Monday, November 26, 2007 - 9:06am
Madison - County Executive Kathleen Falk and Mayor Dave Cieslewicz today signed the legal documents that fully merge the city-county public health department. The two local leaders formally signed the Intergovernmental Agreement (IGA) that completes the merger, which has been a topic of community discussion for years. The signing took place at the South Madison Health and Family Center - Harambee, home to the department's Women, Infant & Children (WIC) program.
The merged department will enhance the delivery of public health services in a number of ways. The WIC program - site of today's event - is now consolidated so that mothers and their children are able to obtain needed services without having to clear unnecessary, bureaucratic hurdles.
"Public health issues cross municipal boundaries and so should our approach to them," said Mayor Dave Cieslewicz. "This merger allows us to take a truly regional approach to addressing public health issues and improving service delivery to families throughout Madison and Dane County."
"It took a lot of work to get to this historic day, but the end result is improved public health services for citizens across Dane County," said County Executive Kathleen Falk. "People expect and deserve high quality public services run as efficiently and effectively as possible and this merger successfully accomplishes those goals."
In the budgets just signed by the Mayor and County Executive, the city and county directed a combined $15-million to fund the newly formed health department and Joint Board of Public Health.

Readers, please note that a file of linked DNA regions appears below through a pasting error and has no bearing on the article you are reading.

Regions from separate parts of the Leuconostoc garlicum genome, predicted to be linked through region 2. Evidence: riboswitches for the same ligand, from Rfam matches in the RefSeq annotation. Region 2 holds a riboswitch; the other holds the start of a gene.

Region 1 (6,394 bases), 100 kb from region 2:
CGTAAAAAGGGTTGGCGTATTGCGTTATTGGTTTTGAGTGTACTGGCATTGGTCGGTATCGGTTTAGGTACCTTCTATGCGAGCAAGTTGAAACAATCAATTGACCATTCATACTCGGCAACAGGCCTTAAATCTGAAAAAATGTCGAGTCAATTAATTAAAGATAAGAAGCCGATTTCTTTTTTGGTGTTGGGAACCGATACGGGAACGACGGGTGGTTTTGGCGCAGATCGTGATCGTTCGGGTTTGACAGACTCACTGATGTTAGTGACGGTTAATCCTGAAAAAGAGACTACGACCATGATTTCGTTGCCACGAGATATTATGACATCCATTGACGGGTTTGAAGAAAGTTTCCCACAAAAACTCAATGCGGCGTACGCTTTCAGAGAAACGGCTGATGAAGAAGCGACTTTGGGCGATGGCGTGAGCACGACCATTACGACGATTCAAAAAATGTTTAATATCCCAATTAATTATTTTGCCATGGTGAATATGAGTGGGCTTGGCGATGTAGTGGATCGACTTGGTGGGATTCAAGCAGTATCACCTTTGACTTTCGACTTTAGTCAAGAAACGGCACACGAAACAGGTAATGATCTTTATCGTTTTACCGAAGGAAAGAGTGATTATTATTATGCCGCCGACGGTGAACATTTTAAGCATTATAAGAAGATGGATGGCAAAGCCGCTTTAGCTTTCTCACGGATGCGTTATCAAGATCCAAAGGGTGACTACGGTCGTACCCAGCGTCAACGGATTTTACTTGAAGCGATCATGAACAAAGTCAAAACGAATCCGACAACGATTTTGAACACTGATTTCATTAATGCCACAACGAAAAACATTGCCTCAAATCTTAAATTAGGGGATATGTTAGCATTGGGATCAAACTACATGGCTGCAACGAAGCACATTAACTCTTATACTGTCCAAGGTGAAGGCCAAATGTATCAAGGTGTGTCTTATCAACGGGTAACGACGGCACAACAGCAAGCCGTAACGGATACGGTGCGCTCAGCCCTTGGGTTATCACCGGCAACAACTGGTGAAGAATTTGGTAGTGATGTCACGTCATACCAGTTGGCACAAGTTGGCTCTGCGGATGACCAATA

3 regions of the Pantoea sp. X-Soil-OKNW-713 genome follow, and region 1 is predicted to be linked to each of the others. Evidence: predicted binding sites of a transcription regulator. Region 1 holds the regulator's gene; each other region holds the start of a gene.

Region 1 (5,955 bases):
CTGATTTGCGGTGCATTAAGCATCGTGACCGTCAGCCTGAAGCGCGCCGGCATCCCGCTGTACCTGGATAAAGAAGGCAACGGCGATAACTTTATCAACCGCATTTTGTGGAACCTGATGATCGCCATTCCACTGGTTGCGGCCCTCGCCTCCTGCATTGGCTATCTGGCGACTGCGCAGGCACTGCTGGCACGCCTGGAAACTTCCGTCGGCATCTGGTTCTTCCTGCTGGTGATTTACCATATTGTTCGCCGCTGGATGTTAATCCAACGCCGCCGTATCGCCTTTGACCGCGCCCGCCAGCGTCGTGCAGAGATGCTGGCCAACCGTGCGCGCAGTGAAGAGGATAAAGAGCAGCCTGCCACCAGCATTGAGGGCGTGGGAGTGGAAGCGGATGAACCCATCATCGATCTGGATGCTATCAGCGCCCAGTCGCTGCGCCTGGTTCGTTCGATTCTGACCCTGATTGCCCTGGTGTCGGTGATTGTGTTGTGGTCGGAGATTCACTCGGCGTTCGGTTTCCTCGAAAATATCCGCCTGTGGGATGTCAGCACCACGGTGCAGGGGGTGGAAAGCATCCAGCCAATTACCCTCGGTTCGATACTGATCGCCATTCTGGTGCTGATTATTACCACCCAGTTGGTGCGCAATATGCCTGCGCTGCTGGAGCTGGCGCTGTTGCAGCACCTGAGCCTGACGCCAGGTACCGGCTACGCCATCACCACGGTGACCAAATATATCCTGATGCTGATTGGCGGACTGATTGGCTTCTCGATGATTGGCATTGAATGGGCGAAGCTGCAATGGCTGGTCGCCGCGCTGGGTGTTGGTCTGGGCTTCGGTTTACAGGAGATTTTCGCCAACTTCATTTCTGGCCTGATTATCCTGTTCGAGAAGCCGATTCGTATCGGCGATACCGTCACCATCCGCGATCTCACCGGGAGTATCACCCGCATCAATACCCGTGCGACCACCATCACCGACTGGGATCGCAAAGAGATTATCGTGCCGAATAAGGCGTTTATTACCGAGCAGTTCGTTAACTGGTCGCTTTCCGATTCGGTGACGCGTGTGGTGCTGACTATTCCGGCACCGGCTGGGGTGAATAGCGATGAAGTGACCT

The issue of merging the city and county public health departments had been discussed for many years as a way to improve the delivery of public health services to area families. In the spring of 2001, voters endorsed the idea in a countywide advisory referendum by an overwhelming 74% - 26% margin.
Since first elected, County Executive Falk strongly supported merging the agencies. When Mayor Cieslewicz took office in 2003, he and County Executive Falk made it a priority to move the issue forward.
An initial framework for the merger was adopted in 2005. The County Executive and Mayor then hired Dr. Tom Schlenker who started as the first Director of Public Health for the city and county in January of 2006.
The Mayor and County Executive also appointed the first members of the Joint Board of Public Health.
With that initial framework in place, the city and county negotiated today's agreement for a fully merged public health department.
The joint agency has 165 employees dedicated to ensuring high quality public health for all Dane County residents. The department has an annual budget of around $15-million.
- George Twigg(608) 266-4611
- Joshua Westcott(608) 267-8823